I bought this lens on a whim. I’d recently bought my first mirrorless camera – the micro four thirds Olympus OM-D M10 Mark II – and I was keen to try out a manual lens. Only thing was, old lenses are heavy., and I’d bought the Olympus for its small size and portability. And with MFT’s focal length multiplier, a 50mm standard prime becomes a 100mm portrait lens, and that’s a focal length I very rarely shoot. A quick trawl through eBay and I discovered the 7Artisans 25mm f1.8. On MFT, 25mm becomes a nifty fifty, which is a much better focal length for general photography.
Featured image: The doors from the changing rooms are all that remain of the old open air bathing pool, North Berwick.
It’s a small lens, designed for digital, and the price was right. I decided to give it a try.
Truth to tell, it took me a while to get the hang of it. It’s a long time since I’ve used manual focus, and it really slowed me down. The first couple of times I used the lens, I almost gave up on it. Only … Each time I used it, frustrating as it was, I came home with photos I loved.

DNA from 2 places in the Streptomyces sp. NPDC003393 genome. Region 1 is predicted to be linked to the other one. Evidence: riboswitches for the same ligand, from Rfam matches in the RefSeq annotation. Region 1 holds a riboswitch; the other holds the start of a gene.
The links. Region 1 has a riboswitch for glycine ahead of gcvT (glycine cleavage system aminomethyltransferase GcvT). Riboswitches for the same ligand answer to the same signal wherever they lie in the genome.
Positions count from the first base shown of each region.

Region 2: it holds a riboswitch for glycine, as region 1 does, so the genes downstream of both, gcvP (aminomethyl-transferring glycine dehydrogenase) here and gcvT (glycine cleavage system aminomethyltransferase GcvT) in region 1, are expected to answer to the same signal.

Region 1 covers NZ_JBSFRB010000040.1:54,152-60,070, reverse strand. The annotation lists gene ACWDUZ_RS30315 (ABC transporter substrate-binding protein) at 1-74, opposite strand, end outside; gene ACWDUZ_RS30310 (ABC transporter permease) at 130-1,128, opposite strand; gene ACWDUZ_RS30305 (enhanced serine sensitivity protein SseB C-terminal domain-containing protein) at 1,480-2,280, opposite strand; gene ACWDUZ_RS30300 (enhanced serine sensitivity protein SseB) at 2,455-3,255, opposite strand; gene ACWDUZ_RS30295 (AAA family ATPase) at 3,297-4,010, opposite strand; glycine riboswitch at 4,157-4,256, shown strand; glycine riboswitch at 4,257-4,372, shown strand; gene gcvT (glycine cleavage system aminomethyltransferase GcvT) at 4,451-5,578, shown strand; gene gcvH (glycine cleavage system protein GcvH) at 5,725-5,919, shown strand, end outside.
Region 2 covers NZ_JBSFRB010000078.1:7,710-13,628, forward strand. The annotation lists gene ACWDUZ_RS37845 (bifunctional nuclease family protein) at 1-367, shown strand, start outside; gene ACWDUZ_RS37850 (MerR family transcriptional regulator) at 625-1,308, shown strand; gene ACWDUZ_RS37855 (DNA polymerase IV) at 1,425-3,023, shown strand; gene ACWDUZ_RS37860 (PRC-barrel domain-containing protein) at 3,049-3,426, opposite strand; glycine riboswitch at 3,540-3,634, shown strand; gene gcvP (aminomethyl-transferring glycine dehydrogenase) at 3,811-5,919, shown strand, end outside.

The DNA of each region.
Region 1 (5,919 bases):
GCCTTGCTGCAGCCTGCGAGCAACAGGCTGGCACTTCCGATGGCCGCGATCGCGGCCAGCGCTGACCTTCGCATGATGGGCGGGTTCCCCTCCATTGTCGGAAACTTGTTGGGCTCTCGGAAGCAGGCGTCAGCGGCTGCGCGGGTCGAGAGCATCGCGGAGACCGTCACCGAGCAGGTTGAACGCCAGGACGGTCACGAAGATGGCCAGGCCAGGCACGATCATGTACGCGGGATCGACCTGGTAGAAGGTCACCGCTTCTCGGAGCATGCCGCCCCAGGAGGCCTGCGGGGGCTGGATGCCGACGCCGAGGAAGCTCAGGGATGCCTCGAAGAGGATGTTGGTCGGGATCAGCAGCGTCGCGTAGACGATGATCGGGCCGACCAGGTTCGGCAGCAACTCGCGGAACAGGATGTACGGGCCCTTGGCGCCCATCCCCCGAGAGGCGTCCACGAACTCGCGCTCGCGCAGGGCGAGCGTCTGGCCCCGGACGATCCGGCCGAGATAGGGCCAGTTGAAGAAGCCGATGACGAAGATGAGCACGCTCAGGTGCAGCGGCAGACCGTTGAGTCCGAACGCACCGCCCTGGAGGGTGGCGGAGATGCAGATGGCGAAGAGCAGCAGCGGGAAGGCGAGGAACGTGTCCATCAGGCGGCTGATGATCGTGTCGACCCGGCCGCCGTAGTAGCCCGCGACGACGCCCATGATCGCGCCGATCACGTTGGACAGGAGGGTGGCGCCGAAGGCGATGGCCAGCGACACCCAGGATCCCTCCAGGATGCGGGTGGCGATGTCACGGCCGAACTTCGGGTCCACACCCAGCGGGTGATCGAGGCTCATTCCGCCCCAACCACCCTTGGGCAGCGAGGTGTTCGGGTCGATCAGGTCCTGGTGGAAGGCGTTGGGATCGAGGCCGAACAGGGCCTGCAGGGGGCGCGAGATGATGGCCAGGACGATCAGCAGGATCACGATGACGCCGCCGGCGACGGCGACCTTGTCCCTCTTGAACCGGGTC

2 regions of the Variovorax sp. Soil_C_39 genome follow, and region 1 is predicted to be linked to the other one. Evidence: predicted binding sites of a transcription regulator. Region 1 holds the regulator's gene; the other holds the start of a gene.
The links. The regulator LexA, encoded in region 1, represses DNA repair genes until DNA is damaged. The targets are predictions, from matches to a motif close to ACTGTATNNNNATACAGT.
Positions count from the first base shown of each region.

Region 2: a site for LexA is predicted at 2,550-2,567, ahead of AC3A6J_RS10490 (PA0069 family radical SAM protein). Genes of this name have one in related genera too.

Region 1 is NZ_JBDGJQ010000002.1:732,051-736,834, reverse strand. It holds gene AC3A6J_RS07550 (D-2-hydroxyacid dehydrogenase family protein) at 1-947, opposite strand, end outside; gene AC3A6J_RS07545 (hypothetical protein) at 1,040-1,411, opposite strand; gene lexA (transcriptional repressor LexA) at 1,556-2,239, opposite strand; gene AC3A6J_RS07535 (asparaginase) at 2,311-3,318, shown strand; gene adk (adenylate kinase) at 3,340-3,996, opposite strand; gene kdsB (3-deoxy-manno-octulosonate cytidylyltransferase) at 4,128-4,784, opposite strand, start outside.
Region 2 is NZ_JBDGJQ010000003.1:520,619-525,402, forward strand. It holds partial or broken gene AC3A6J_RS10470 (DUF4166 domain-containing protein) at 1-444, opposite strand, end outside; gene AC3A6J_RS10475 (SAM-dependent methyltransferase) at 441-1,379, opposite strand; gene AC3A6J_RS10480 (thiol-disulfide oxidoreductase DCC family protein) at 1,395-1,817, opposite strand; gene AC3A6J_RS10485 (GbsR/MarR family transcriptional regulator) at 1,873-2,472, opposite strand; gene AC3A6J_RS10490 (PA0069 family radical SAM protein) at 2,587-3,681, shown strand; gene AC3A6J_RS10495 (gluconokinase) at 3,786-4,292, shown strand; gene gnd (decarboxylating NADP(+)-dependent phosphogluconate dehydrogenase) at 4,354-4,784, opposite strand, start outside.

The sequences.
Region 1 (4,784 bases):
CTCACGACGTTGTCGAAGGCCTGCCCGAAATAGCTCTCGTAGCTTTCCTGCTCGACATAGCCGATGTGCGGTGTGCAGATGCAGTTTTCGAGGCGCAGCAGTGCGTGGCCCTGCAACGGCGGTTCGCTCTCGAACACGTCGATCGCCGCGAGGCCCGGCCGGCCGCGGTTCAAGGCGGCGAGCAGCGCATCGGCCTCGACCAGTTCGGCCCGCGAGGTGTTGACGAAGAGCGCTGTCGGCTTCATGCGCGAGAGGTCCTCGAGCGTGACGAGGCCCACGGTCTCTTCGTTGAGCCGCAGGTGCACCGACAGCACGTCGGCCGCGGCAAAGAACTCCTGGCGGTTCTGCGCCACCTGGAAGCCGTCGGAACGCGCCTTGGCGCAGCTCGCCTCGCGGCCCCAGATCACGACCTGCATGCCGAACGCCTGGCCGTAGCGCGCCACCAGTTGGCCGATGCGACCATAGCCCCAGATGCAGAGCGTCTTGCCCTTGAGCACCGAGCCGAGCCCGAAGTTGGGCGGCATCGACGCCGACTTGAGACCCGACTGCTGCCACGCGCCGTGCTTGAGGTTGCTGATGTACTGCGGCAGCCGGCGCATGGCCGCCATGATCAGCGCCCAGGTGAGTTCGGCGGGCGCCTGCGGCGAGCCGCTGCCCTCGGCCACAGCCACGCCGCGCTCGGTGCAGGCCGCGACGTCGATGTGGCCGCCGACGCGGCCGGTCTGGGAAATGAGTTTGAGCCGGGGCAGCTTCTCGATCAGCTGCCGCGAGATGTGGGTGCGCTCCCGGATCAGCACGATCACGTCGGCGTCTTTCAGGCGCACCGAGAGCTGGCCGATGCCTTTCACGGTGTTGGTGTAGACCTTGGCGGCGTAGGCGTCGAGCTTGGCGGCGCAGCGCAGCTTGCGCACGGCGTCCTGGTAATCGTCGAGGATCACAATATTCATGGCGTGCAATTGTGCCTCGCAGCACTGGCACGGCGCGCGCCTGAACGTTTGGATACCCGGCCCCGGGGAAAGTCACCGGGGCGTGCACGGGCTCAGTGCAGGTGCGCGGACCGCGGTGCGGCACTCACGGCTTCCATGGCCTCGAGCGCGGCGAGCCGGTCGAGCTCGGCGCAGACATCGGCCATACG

I’m starting to get the hang of it now. Once I assigned the front function button on the OM-D to focus peaking, it all started to feel more organic.
Looking at these photos taken with the 7Artisans, I’m curious to notice that I’ve converted several of them to black and white. Curious, because the colours from the 7Artisans lens are its strength, with a soft, analogue feel that works particularly well in harsh sunlight.
I don’t think I’ll ever go back to manual focus, and in fact I’ve just bought a Sigma 30mm f2.8 so that I can have an autofocus standard prime. But when I’m in the mood, I can see the point of manual focus. Sometimes, slowing down is the right thing to do.